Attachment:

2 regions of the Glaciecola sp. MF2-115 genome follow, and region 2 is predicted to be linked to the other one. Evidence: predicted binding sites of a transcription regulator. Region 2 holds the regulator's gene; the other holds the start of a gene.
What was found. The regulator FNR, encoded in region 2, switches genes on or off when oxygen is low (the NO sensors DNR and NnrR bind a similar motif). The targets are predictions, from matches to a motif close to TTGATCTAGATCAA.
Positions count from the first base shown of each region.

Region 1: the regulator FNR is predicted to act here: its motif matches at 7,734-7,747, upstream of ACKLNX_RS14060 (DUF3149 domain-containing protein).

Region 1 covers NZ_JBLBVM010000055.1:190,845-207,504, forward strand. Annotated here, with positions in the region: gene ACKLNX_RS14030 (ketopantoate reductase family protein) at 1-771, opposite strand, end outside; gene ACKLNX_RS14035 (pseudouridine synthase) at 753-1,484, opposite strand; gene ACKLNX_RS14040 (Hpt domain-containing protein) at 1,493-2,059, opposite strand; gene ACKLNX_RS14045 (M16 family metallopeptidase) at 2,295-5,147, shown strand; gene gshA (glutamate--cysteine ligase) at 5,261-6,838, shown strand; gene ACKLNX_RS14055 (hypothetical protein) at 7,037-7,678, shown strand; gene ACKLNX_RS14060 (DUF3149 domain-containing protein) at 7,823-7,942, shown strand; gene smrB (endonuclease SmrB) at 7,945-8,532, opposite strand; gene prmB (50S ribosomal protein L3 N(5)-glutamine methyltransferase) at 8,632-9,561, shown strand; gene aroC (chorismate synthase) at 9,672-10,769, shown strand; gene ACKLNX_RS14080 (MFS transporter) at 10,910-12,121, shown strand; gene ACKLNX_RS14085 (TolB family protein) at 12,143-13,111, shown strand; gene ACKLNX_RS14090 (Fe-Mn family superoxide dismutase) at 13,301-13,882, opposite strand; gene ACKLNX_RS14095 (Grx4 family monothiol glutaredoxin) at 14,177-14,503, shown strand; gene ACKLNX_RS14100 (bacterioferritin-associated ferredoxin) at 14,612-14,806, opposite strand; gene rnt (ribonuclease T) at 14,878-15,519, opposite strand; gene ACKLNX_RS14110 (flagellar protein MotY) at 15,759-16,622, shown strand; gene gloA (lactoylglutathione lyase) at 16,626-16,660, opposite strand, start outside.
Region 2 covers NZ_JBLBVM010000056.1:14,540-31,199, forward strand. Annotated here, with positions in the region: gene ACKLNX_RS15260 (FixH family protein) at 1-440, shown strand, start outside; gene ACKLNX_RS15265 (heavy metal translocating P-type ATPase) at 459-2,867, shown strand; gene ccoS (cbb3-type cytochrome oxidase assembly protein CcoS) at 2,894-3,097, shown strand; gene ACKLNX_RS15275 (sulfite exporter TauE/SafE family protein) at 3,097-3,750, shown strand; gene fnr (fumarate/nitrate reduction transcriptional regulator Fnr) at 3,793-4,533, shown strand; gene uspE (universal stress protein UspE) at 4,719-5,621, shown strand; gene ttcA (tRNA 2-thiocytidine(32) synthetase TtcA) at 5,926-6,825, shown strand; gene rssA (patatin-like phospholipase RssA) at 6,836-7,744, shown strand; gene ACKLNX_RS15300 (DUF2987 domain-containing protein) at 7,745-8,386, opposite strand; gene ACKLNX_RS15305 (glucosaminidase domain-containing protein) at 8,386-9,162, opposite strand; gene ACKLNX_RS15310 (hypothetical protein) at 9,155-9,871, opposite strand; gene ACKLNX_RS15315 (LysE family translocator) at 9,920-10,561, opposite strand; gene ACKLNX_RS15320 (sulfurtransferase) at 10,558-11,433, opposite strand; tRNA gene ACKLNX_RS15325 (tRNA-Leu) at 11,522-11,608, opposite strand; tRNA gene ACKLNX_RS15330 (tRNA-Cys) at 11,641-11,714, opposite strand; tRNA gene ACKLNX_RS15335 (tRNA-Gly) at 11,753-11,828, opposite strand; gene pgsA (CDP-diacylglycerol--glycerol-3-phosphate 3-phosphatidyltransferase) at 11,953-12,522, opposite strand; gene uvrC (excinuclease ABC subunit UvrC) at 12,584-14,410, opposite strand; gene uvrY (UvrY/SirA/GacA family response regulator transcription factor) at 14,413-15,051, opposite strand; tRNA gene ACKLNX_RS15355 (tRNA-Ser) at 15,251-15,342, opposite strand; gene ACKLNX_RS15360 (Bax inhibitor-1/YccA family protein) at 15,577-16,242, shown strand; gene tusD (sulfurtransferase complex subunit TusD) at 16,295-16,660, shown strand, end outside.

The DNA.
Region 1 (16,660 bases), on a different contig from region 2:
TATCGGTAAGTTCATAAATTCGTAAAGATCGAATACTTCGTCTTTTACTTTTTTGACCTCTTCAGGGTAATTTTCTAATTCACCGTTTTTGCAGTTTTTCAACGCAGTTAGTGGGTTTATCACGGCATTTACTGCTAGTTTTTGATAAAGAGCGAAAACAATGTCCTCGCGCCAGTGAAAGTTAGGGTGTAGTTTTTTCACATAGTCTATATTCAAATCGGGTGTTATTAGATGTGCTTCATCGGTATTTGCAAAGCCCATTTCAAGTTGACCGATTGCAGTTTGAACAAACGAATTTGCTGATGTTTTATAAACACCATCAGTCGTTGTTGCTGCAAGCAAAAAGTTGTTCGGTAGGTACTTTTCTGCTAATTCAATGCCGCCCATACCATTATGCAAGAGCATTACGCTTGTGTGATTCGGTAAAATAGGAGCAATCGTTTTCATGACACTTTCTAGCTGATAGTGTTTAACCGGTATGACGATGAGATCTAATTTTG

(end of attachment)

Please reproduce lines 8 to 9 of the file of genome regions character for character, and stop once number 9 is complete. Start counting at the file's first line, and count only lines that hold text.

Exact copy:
Region 1 (16,660 bases), on a different contig from region 2:
TATCGGTAAGTTCATAAATTCGTAAAGATCGAATACTTCGTCTTTTACTTTTTTGACCTCTTCAGGGTAATTTTCTAATTCACCGTTTTTGCAGTTTTTCAACGCAGTTAGTGGGTTTATCACGGCATTTACTGCTAGTTTTTGATAAAGAGCGAAAACAATGTCCTCGCGCCAGTGAAAGTTAGGGTGTAGTTTTTTCACATAGTCTATATTCAAATCGGGTGTTATTAGATGTGCTTCATCGGTATTTGCAAAGCCCATTTCAAGTTGACCGATTGCAGTTTGAACAAACGAATTTGCTGATGTTTTATAAACACCATCAGTCGTTGTTGCTGCAAGCAAAAAGTTGTTCGGTAGGTACTTTTCTGCTAATTCAATGCCGCCCATACCATTATGCAAGAGCATTACGCTTGTGTGATTCGGTAAAATAGGAGCAATCGTTTTCATGACACTTTCTAGCTGATAGTGTTTAACCGGTATGACGATGAGATCTAATTTTG